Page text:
ARB Research Seminar
This page updated June 19, 2013
Development of Exhaust Speciation Profiles for Commercial Jet Engines
Philip D. Whitefield, Ph.D., Chairman, Department of Chemistry, Director, Center of Excellence for Aerospace Particulate Emissions Research, University of Missouri-Rolla, Richard Miake-Lye, Ph.D., Director and Vice President, Center for Aero Thermodynamics, Aerodyne Research, Inc.
October 24, 2007
Cal EPA Headquarters, 1001 "I" Street, Sacramento, CA
Airport traffic is expanding and yet information is scarce on the exhaust speciation profiles of both total organic gases (TOG) and particulate matter (PM) from modern commercial jet aircraft using current fuels.
This seminar will report on the efforts to measure and sample emissions of CO, CO₂, NOₓ, Particulate Matter (PM) mass, speciated PM and speciated hydrocarbons at six thrust settings: 4%, 7%, 30%, 40%, 65% and 85%, from both engines on each of four parked 737 aircraft at Oakland International Airport in August of 2005.
Size distributions from 5nm to 1Ám were measured for all test points and associated aerosol shape parameters, and mass and number-based emission indices were evaluated along with real-time chemical speciation for some hydrocarbons. The bulk of the TOG speciation was pursued using off-line filter sampling approaches. Though most samples for light hydrocarbons (C1-C12) and carbonyls were not useable due to equipment issues, this study still resulted in the first quantitative values obtained using state of the art techniques for engine emission factors for PM and some TOG for the most common classes of gas turbine engines currently operating in the US domestic fleet.
The data from this test will serve to improve air quality prediction models used in Environmental Impact Statements and Reports for airport expansion projects, and for developing effective State Implementation Plans. This work was conducted by the University of Missouri-Rolla, Aerodyne Research Inc. and the University of California, Riverside.
Philip D. Whitefield, Ph.D., is a professor at the University of Missouri-Rolla and currently leads an internationally recognized research program associated with the chemical and physical characterization of aerosols at the UMRCOE, a Center of Excellence for Aerospace Particulate Emissions Research. As director of the UMRCOE he coordinates a team of researchers from academia, private research corporations, the federal and state governments and the aerospace industries. In particular, he studies the aerosols generated by aerospace activities. This research program, initiated in 1990, has three major thrust areas - emissions measurement, interpretation of emissions measurements and the development of novel state of the art instrumentation tailored specifically to support the measurement and interpretation thrusts. This research has resulted in, to date, externally sponsored funding in excess of $17 million dollars.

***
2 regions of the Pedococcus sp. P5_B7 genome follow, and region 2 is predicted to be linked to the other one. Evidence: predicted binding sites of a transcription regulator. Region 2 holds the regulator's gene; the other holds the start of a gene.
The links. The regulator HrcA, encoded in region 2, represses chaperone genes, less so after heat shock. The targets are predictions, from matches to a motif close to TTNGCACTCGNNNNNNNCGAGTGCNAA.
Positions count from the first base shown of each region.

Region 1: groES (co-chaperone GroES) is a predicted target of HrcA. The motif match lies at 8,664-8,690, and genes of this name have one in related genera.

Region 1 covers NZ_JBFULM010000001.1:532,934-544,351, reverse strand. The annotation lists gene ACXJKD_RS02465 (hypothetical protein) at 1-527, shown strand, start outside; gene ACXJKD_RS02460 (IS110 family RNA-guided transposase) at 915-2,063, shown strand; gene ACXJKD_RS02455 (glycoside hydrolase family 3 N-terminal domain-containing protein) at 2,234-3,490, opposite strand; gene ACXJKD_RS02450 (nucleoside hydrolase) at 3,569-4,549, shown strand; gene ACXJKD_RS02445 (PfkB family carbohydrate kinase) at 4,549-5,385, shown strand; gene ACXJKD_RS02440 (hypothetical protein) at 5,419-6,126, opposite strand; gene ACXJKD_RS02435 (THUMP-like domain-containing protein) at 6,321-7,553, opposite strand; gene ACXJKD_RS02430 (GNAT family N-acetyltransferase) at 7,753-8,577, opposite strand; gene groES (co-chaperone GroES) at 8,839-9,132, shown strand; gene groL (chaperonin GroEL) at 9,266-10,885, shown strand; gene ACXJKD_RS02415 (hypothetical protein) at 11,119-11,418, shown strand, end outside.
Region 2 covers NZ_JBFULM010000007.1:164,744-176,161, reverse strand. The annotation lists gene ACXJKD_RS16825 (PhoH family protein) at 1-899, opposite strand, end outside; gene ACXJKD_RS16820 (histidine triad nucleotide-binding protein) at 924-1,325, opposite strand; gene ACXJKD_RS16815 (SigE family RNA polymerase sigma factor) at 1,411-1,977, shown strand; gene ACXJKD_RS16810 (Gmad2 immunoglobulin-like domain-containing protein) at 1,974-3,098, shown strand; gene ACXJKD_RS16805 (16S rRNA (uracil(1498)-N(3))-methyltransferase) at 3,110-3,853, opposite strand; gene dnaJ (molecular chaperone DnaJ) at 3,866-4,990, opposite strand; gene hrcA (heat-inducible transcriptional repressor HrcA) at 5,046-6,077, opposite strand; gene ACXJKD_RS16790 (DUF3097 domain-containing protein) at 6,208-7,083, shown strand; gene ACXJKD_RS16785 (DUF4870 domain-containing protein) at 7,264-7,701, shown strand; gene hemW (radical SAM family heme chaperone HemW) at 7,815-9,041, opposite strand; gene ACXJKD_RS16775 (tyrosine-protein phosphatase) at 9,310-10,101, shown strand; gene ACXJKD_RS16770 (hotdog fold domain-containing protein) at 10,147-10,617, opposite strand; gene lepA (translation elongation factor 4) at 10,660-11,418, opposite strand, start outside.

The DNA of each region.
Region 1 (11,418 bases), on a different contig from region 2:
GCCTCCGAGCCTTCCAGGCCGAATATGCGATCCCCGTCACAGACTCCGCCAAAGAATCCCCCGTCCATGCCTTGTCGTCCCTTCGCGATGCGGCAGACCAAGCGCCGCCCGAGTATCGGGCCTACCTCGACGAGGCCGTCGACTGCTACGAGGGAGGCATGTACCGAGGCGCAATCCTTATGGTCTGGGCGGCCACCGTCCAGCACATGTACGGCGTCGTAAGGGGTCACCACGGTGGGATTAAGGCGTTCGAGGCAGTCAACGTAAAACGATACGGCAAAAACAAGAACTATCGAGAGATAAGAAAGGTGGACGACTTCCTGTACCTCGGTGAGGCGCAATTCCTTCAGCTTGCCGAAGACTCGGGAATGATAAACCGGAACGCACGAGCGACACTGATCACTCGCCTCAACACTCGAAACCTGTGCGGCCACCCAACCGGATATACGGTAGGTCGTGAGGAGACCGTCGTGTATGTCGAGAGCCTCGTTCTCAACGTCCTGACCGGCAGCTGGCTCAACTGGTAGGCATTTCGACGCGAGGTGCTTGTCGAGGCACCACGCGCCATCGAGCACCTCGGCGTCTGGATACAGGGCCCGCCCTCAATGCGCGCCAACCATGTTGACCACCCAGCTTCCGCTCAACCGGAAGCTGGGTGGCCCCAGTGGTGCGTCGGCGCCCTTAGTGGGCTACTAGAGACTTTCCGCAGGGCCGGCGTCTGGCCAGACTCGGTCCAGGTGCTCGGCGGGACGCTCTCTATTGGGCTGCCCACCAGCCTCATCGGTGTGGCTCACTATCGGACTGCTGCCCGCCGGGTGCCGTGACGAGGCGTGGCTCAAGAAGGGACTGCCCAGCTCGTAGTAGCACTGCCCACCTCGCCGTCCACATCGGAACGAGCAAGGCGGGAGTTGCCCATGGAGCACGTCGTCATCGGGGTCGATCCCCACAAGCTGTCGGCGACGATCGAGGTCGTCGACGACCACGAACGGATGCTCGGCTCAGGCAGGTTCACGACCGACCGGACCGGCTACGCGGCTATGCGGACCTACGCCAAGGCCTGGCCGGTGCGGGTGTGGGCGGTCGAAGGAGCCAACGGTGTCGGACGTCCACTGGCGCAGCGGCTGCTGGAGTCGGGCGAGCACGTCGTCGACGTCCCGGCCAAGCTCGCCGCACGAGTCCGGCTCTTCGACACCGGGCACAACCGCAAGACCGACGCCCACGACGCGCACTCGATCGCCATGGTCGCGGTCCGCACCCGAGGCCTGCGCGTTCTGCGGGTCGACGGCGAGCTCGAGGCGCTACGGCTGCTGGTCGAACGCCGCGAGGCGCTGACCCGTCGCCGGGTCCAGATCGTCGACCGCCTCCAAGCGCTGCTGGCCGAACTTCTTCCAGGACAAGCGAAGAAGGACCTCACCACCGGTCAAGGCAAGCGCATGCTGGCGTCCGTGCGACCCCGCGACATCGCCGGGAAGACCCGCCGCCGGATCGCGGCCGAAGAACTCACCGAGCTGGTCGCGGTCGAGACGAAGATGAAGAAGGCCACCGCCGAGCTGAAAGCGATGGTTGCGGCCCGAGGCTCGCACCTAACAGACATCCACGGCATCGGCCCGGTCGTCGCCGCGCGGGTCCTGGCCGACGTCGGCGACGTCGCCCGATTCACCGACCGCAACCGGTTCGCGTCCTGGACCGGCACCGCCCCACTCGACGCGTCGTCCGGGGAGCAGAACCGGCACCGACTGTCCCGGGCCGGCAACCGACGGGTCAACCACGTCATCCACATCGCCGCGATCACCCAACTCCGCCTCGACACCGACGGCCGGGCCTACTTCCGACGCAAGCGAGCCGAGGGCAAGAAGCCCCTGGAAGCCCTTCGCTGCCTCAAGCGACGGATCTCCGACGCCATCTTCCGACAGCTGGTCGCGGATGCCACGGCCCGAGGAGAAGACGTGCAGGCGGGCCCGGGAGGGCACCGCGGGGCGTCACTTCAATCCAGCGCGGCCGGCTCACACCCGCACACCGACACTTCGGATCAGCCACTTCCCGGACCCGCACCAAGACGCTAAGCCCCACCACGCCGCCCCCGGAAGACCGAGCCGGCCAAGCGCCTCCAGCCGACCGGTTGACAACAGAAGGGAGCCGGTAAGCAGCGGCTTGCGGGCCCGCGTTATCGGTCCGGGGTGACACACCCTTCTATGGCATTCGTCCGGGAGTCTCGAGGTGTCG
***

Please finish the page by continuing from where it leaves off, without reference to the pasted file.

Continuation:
In conjunction with his directorship of the UMRCOE, Professor Whitefield is a founding principal investigator in PARTNER the Partnership for Air Transportation Noise and Emissions Reduction an FAA NASA Transport Canada sponsored Center of Excellence, in which he leads the emissions measurement research component He is a co-author of the FAA NASA DOD EPA sponsored Particulate Matter (PM) National Roadmap. Prof. Whitefield is also co-founder and associate director of the UMR Center for Emerging Contaminants established in 2004. He is a member of the Society of Automotive Engineers E-31 Committee. In May 2007 Prof. Whitefield's research group at UMR, who were part of The Joint Strike Fighter (JSF) Test and Data Quality Assurance Team, were awarded the EPA Climate Protection Award for developing "a test that will, for the first time, allow scientist to accurately gauge the contribution of jet aircraft particulate emissions to global climate change."
Richard Miake-Lye, Ph.D., is a Principal Scientist, Director of the Center for Aero Thermodynamics, and Vice President at Aerodyne Research, Inc. His current research involves studies of fluid flow, coupled with chemical reaction and/or condensation including applications to atmospheric effects. He served as a Lead Author for the Inter-governmental Panel on Climate Change in writing the Special Report on Aviation and the Global Atmosphere.
Dr. Miake-Lye has led the Aerodyne team working as a prime partner in the University of Missouri , Rolla's Center of Excellence for Aerospace Propulsion Particulate Emissions Research in many recent field missions, including the APEX series. He was Chair of SAE's E-31 committee on aviation emissions measurements for the past five years. Ongoing professional activities include serving as the Research Focal Point for Local Air Quality to the International Civil Aviation Organization's Committee on Aviation Environmental protect, on the advisory board for the MIT-led Partnership for AiR Transportation Noise and Emissions Reduction (PARTNER) sponsored by the FAA, NASA, and Transport Canada and as a member of the inter-agency Joint Planning and Development Office (JPDO) for the Next Generation Air Transportation System (NGATS) in the Environmental Integrated Product Team.